Sungchul Shim — a fine-dining chef with roots in acclaimed and Michelin-starred restaurants including Le Bernardin, Neta, and Per Se — made the decision to branch out on his own in 2019 with the opening of Kochi in Hell’s Kitchen. Since then, he has helped to shape New York City’s modern Korean dining scene. In September, Shim opened his third and fourth New York City restaurants, Mari.ne and DonDon Korean Barbecue.
Shim’s first restaurant, Kochi, is known for its nine-course tasting menu of charcoal-grilled skewers inspired by both Korean royal cuisine and street food, and it was awarded one Michelin star just two years after its debut. Next came Mari, also in Hell’s Kitchen, which opened in late 2021, serving a tasting menu of Korean handrolls, which also received a Michelin star.
Shim’s latest restaurants add new flair to his growing group. Mari.ne is the casual “little sister” concept to Mari located on 41st Street near Bryant Park. The 16-seat restaurant is bright and airy, with white marble counters and dark wood stools. Shim is joined at Mari.ne by chef de cuisine Daniel Jang, who has worked alongside chef Shim for a decade, having previously served as his executive sous chef at Neta, Kochi, and Mari.
Like Mari, Mari.ne also serves handrolls, but in a more casual space and format. Handrolls are available a la carte or in sets, like a four-handroll set featuring fatty tuna, spicy tuna, yellowtail and shrimp, or a five-handroll set that features both tunas in addition to salmon, scallop and crab. There’s also a vegan set with soy bulgogi, mushroom, eggplant, burdock, and yuba.
Additional menu items include wang mandu — steamed dumplings with pork, chive and tofu — and a mini pho that pairs braised wagyu brisket broth with vermicelli noodles. The food is complemented by a selection of Korean drinks like soju and makgeolli, plus sake, beer and wine.
Shim sees Mari.ne as a good entry point to the restaurant group. Guests who enjoy the food and service might then want to visit the more upscale and more expensive Mari or Kochi. But the entry point works in reverse as well: He said that a lot of Mari and Kochi guests have already visited Mari.ne, which has a casual format appealing to anyone who wants to pop in for a quick meal. Mari.ne is open for lunch and dinner, and while the restaurant does take reservations, it leaves a few spots open for walk-ins.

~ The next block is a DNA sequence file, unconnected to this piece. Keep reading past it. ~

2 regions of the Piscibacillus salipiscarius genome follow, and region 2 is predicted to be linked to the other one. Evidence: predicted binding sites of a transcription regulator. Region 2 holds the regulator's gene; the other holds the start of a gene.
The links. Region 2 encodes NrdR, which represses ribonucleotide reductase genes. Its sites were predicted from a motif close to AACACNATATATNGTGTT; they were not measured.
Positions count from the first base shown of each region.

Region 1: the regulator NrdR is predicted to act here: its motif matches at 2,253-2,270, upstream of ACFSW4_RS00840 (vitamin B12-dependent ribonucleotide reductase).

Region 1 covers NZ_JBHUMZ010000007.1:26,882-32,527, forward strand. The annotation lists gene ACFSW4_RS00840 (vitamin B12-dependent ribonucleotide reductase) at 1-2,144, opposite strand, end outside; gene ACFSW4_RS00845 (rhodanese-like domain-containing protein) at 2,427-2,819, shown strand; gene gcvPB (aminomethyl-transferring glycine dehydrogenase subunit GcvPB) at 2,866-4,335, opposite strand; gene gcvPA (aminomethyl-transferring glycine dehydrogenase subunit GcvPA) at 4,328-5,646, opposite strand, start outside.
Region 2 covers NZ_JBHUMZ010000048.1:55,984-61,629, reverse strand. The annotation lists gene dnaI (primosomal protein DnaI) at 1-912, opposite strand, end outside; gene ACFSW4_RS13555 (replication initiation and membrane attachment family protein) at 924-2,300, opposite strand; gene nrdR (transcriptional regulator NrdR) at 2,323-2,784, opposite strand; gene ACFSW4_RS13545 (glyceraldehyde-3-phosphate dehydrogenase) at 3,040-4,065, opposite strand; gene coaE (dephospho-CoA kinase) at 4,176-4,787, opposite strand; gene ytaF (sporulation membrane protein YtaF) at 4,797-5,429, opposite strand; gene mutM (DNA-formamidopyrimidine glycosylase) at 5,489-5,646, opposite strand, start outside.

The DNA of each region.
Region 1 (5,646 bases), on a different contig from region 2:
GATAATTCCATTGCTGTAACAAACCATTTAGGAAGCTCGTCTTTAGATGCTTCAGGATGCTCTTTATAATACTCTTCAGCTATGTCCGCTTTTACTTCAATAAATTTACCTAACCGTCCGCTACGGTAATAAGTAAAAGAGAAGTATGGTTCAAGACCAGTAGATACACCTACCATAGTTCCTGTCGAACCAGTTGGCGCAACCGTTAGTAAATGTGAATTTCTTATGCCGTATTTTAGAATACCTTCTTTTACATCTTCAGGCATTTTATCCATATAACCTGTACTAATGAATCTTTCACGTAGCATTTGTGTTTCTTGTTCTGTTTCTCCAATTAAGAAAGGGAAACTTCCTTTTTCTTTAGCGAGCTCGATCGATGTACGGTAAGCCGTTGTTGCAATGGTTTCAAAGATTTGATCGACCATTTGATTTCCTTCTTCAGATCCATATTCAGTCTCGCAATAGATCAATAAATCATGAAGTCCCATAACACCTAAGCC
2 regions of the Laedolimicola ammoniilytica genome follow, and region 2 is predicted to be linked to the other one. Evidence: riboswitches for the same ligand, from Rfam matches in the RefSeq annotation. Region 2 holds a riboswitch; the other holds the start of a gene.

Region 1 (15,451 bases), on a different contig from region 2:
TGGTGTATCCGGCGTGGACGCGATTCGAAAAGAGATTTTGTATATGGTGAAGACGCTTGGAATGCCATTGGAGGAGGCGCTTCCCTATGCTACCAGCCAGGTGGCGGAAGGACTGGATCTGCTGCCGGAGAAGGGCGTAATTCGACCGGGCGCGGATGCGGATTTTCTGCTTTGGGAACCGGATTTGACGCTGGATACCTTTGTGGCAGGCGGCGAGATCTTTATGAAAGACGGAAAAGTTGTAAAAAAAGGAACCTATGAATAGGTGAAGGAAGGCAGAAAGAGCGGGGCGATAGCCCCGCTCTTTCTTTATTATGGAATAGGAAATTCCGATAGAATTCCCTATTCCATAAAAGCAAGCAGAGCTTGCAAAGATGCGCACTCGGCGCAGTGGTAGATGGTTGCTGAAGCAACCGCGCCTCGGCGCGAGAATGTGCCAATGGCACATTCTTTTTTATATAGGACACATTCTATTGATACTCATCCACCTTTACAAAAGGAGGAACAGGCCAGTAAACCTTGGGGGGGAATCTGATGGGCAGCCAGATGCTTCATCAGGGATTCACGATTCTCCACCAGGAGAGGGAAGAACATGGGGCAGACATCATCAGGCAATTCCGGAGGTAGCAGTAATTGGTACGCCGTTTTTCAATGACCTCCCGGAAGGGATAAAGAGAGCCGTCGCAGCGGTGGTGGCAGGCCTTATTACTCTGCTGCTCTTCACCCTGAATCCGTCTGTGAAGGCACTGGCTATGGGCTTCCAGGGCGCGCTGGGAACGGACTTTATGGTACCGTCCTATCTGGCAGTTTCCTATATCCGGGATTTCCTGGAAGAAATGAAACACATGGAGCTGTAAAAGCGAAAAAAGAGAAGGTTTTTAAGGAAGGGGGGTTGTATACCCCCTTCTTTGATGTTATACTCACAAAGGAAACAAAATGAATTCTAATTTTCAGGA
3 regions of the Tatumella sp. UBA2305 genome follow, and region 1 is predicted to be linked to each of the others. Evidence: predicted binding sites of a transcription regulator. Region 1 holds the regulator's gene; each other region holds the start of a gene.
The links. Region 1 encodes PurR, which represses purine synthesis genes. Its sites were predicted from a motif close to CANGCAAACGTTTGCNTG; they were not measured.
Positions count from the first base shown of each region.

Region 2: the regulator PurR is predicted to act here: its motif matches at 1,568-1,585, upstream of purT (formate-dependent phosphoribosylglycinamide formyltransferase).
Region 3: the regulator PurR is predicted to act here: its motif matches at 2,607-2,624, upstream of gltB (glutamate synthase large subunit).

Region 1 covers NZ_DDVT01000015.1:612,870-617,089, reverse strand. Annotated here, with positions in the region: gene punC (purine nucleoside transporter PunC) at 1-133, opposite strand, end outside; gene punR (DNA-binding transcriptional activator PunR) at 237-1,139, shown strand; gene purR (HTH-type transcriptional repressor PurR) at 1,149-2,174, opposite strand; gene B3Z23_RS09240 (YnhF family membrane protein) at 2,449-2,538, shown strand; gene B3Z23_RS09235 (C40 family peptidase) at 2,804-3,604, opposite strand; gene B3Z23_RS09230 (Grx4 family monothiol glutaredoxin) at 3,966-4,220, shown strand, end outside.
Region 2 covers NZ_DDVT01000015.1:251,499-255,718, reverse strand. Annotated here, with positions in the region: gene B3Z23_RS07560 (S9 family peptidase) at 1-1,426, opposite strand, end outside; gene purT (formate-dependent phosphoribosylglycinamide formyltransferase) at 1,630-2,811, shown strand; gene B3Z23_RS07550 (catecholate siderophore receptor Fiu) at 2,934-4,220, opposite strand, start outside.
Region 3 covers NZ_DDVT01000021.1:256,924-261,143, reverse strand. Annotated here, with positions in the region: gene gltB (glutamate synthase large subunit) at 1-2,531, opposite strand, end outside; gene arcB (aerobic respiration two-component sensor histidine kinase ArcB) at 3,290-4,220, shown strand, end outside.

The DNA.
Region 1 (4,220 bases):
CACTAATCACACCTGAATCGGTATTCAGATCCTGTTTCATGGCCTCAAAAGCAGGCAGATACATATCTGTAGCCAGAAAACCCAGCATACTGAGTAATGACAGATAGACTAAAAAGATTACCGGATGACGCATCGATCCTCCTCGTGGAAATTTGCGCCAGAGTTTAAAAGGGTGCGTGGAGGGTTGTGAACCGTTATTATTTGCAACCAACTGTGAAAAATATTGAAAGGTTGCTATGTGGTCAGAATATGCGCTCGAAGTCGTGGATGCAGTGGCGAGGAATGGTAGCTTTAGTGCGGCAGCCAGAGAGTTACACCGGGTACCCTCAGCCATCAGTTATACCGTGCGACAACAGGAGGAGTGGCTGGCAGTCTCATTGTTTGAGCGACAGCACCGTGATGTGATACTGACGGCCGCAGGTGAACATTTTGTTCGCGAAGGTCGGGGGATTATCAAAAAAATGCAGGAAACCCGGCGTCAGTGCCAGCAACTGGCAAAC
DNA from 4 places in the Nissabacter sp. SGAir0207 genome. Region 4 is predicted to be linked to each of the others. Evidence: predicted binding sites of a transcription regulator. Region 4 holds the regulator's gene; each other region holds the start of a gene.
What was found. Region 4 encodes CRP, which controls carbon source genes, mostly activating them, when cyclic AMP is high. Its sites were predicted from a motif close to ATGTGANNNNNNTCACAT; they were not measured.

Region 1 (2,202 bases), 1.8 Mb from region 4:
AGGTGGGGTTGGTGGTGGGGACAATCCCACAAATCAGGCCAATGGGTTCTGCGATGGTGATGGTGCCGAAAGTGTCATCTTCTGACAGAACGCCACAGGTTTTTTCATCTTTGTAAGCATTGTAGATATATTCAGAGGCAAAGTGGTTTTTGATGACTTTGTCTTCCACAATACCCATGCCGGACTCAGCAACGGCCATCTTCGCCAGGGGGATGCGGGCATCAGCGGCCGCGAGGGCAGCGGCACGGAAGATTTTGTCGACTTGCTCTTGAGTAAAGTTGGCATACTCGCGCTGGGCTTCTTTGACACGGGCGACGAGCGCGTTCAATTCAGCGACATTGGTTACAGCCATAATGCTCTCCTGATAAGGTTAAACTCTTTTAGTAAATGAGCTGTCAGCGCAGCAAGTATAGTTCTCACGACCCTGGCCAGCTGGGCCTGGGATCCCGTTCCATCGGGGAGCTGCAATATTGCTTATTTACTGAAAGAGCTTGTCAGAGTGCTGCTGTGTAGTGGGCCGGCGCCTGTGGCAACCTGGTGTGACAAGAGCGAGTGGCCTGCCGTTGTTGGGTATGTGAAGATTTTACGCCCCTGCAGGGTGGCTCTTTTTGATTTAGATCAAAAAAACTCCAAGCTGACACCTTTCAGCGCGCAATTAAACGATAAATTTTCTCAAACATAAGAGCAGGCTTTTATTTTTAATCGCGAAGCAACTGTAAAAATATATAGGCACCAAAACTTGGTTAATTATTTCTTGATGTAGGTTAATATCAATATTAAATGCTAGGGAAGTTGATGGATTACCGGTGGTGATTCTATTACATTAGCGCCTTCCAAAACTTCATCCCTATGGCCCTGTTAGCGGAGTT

“With Mari.ne, we would love to have guests from all over the city — guests that work around our location, tourists, foodies, couples, and any single diners,” Shim said. “Our location is in a very convenient location for most people using public transportation.”
DonDon Korean Barbecue is located just north of Bryant Park, about a five-minute walk from Mari.ne. It’s a casual retro spot where guests can grill meats directly at their tables. Those meats are predominately pork, with varieties including pork belly, collar, loin, and jowl. There’s also kimchi fried rice, a few stews, noodles, and sides, and meals are served with banchan and an assortment of dipping sauces for the meat.
Shim isn’t done expanding his portfolio yet: He’s planning another restaurant, Gui Korean Steakhouse, which is expected to open in the Theater District next spring.